Watch her in Return of the Jedi and see what a badass she is. In an echo of the events of A New Hope, she marches straight into Jabba’s palace disguised as the bounty hunter Boushh in attempt to rescue Han. Yes, she gets captured, yes, and there’s the infamous gold bikini, subject of a great many adolescent fantasies. Carrie Fisher was openly critical of this element — she resented being reduced to the role of slave and sex object. And yet, for me, this piece of Leia’s story is one of the most powerful. I don’t see a woman who has been reduced to a sex object. I see a woman whom someone else has tried to reduce to a sex object, and — this is important — I see a woman who refuses to give in to that pressure. It’s pretty clear to me in those “slave Leia” scenes that this is not the portrait of a woman beaten. It is the portrait of a woman defiant, smart enough to play along for now, biding her time and waiting for her opportunity. And when the opportunity comes, she seizes it. She strangles her oppressor with his own fucking chains. From my perspective, that’s a pretty potent feminist metaphor.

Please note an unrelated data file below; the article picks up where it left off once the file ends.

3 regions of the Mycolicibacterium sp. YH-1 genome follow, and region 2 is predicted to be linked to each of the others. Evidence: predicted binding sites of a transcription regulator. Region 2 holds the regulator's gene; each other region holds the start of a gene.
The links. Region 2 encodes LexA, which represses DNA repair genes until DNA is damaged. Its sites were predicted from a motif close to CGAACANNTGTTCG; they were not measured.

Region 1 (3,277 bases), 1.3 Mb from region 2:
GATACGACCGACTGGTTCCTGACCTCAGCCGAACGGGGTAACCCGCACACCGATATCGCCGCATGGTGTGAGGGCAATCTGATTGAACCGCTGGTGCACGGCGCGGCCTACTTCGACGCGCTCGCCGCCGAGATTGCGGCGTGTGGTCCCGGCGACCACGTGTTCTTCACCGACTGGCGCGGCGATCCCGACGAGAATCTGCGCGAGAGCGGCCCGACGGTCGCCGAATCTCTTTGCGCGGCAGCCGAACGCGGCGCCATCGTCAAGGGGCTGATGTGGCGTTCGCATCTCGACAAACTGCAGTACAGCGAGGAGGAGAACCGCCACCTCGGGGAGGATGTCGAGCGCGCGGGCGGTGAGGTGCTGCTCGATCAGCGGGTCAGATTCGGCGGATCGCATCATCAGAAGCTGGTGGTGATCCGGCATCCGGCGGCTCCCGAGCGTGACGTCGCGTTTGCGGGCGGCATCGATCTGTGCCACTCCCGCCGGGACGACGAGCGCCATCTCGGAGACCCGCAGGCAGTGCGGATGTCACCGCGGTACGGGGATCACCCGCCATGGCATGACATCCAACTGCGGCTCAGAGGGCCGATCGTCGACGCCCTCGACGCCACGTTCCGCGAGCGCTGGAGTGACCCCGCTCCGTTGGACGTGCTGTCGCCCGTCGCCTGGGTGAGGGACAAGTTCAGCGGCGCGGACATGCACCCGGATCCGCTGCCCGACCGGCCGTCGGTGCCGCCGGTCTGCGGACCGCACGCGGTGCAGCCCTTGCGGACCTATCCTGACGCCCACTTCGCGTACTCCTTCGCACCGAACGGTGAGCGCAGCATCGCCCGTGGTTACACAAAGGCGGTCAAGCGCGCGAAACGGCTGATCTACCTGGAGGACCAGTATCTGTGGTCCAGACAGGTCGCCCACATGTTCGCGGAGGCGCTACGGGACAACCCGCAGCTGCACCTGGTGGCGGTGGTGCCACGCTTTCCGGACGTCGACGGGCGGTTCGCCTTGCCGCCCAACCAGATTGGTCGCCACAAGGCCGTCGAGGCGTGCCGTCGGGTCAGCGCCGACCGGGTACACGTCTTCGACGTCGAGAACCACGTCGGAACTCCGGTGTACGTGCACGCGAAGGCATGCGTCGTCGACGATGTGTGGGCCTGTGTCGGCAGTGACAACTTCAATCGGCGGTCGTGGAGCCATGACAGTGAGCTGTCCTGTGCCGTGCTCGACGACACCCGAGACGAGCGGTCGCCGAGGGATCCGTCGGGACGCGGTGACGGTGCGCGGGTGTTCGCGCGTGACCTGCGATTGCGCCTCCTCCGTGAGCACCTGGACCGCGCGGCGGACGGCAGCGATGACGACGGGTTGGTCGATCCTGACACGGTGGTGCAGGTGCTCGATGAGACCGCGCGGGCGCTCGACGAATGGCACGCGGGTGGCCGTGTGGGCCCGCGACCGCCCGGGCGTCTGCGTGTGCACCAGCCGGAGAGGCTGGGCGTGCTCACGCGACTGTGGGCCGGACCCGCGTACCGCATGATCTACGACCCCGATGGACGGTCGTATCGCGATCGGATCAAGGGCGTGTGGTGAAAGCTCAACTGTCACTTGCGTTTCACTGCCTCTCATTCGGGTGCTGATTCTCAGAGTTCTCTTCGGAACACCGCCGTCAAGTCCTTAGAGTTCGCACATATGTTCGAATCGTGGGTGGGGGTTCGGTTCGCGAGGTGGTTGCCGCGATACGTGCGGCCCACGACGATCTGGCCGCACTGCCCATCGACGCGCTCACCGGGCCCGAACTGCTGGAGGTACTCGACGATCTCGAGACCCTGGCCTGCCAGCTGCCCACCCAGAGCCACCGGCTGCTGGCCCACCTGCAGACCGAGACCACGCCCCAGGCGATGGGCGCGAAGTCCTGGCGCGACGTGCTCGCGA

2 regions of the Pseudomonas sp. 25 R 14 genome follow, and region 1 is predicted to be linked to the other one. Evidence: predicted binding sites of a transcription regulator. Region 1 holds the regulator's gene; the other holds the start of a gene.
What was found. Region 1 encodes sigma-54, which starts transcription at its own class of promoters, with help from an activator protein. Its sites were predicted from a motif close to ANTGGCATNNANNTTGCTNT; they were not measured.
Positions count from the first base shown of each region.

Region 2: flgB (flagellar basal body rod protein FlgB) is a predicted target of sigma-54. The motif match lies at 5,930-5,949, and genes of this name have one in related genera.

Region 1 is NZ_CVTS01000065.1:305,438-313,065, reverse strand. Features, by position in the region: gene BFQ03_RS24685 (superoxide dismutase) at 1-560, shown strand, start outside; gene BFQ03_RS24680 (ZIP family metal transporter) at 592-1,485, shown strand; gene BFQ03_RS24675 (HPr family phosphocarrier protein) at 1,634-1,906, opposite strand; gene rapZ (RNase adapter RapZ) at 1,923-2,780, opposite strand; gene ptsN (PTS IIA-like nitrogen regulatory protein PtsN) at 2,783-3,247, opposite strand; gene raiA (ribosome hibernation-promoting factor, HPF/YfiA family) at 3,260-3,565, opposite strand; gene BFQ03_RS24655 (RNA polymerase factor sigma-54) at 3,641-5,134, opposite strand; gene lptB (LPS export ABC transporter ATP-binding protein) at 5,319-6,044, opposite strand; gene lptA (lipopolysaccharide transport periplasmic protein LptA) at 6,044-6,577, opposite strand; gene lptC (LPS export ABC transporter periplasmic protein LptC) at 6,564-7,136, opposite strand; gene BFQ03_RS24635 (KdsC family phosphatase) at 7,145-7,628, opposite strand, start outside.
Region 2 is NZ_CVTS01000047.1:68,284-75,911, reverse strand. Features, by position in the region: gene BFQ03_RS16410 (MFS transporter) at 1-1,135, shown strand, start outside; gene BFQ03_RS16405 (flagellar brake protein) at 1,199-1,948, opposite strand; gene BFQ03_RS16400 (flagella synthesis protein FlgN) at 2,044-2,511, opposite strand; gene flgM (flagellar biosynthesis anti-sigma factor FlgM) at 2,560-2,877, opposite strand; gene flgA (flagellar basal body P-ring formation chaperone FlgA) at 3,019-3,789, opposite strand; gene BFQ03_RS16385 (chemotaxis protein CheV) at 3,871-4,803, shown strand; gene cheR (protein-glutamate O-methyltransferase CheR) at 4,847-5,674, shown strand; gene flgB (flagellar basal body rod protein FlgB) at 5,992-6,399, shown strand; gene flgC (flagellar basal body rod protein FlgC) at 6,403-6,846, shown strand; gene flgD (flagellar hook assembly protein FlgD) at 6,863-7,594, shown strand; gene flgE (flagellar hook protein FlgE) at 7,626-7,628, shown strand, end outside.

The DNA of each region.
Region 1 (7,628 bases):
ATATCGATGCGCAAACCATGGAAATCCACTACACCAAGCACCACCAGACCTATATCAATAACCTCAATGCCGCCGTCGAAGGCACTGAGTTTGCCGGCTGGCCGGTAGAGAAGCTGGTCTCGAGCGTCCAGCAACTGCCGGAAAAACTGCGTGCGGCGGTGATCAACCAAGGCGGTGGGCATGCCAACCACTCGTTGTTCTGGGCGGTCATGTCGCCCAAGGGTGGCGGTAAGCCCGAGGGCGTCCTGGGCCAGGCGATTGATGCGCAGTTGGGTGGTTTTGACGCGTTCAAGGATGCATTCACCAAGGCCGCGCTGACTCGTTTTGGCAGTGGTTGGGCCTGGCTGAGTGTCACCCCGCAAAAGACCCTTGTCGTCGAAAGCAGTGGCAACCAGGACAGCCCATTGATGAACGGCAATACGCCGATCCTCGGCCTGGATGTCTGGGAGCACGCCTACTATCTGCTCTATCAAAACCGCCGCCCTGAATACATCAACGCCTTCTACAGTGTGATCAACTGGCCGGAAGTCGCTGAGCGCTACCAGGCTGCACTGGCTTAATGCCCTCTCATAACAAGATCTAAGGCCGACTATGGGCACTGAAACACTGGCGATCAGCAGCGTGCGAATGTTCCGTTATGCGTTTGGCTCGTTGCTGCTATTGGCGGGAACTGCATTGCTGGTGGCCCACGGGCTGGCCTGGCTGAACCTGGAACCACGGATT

She never quits, never so much as thinks about giving up. She doesn’t shirk responsibility, or avoid danger. She leads, and others follow. She does what is right. She refuses to be the damsel in distress. She walks calmly into danger for the people she cares about. She rescues herself.
She is the vivid beating heart of the Rebellion.
Fisher’s Princess Leia was an iconic role, and one that has always had special significance for me, and for so many other woman who grew up with Star Wars — Leia was the kind of character we were often starved for. She was a badass woman who was every bit as capable and worthy of respect as the men around her.
To see her return in The Force Awakens as General Organa was pretty damn powerful. My hero Leia, still fighting the good fight, still doing the hard work, still leading and doing what needs to be done. And finally she gets a title that honors her accomplishments, rather than her (adopted) family heritage.
Of course, there’s more to Carrie Fisher than Leia. She became an incredible woman in her own right. She was funny. She was a talented writer. She was outspokenly feminist. She was candidly imperfect. She talked about her experience of mental illness openly and honestly, without shame. She gave exactly zero fucks about what anyone else thought of her. She lived her life to please herself. She loved the hell out of her dog.
I had the pleasure of meeting her, ever so briefly, during a photo op at a comic con only a few months ago. She was gracious and friendly during our quick interaction, and just so vibrant.
I didn’t truly know her, but I’ll miss her all the same. May the Force be with you, Carrie.